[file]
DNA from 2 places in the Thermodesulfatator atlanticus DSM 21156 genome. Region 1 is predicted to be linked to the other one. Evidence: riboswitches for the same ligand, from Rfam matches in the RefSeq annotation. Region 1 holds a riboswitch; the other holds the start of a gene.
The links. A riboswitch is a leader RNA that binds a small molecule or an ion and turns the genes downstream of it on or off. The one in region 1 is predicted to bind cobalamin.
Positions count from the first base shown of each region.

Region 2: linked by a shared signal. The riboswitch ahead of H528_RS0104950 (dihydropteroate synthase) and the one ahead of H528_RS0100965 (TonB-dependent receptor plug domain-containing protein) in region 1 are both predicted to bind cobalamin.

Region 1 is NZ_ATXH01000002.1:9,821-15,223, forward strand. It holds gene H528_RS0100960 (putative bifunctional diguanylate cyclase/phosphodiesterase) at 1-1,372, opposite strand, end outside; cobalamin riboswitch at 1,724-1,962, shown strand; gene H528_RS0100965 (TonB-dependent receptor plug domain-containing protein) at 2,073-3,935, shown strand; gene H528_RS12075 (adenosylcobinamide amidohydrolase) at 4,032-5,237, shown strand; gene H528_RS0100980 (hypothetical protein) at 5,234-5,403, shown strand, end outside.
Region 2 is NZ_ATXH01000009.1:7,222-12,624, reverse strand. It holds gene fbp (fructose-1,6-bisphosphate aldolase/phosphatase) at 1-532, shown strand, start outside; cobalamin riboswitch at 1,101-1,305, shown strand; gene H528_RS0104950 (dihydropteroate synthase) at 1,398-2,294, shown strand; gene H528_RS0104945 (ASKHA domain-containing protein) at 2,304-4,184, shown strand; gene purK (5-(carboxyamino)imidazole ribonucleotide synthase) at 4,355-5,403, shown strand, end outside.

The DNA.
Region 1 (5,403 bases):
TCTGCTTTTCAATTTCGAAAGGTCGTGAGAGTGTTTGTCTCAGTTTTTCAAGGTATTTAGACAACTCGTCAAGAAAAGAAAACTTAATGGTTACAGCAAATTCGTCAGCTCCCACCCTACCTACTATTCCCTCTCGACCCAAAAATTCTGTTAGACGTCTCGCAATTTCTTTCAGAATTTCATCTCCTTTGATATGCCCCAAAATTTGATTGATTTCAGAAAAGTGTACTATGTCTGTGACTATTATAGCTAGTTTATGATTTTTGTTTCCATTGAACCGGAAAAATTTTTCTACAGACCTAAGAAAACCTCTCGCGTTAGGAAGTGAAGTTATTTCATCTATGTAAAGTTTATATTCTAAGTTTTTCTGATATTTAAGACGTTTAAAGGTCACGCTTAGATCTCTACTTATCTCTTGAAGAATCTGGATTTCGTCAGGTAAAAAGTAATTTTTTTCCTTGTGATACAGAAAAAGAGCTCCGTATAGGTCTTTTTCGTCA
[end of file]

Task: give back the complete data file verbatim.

DNA from 2 places in the Thermodesulfatator atlanticus DSM 21156 genome. Region 1 is predicted to be linked to the other one. Evidence: riboswitches for the same ligand, from Rfam matches in the RefSeq annotation. Region 1 holds a riboswitch; the other holds the start of a gene.
The links. A riboswitch is a leader RNA that binds a small molecule or an ion and turns the genes downstream of it on or off. The one in region 1 is predicted to bind cobalamin.
Positions count from the first base shown of each region.

Region 2: linked by a shared signal. The riboswitch ahead of H528_RS0104950 (dihydropteroate synthase) and the one ahead of H528_RS0100965 (TonB-dependent receptor plug domain-containing protein) in region 1 are both predicted to bind cobalamin.

Region 1 is NZ_ATXH01000002.1:9,821-15,223, forward strand. It holds gene H528_RS0100960 (putative bifunctional diguanylate cyclase/phosphodiesterase) at 1-1,372, opposite strand, end outside; cobalamin riboswitch at 1,724-1,962, shown strand; gene H528_RS0100965 (TonB-dependent receptor plug domain-containing protein) at 2,073-3,935, shown strand; gene H528_RS12075 (adenosylcobinamide amidohydrolase) at 4,032-5,237, shown strand; gene H528_RS0100980 (hypothetical protein) at 5,234-5,403, shown strand, end outside.
Region 2 is NZ_ATXH01000009.1:7,222-12,624, reverse strand. It holds gene fbp (fructose-1,6-bisphosphate aldolase/phosphatase) at 1-532, shown strand, start outside; cobalamin riboswitch at 1,101-1,305, shown strand; gene H528_RS0104950 (dihydropteroate synthase) at 1,398-2,294, shown strand; gene H528_RS0104945 (ASKHA domain-containing protein) at 2,304-4,184, shown strand; gene purK (5-(carboxyamino)imidazole ribonucleotide synthase) at 4,355-5,403, shown strand, end outside.

The DNA.
Region 1 (5,403 bases):
TCTGCTTTTCAATTTCGAAAGGTCGTGAGAGTGTTTGTCTCAGTTTTTCAAGGTATTTAGACAACTCGTCAAGAAAAGAAAACTTAATGGTTACAGCAAATTCGTCAGCTCCCACCCTACCTACTATTCCCTCTCGACCCAAAAATTCTGTTAGACGTCTCGCAATTTCTTTCAGAATTTCATCTCCTTTGATATGCCCCAAAATTTGATTGATTTCAGAAAAGTGTACTATGTCTGTGACTATTATAGCTAGTTTATGATTTTTGTTTCCATTGAACCGGAAAAATTTTTCTACAGACCTAAGAAAACCTCTCGCGTTAGGAAGTGAAGTTATTTCATCTATGTAAAGTTTATATTCTAAGTTTTTCTGATATTTAAGACGTTTAAAGGTCACGCTTAGATCTCTACTTATCTCTTGAAGAATCTGGATTTCGTCAGGTAAAAAGTAATTTTTTTCCTTGTGATACAGAAAAAGAGCTCCGTATAGGTCTTTTTCGTCA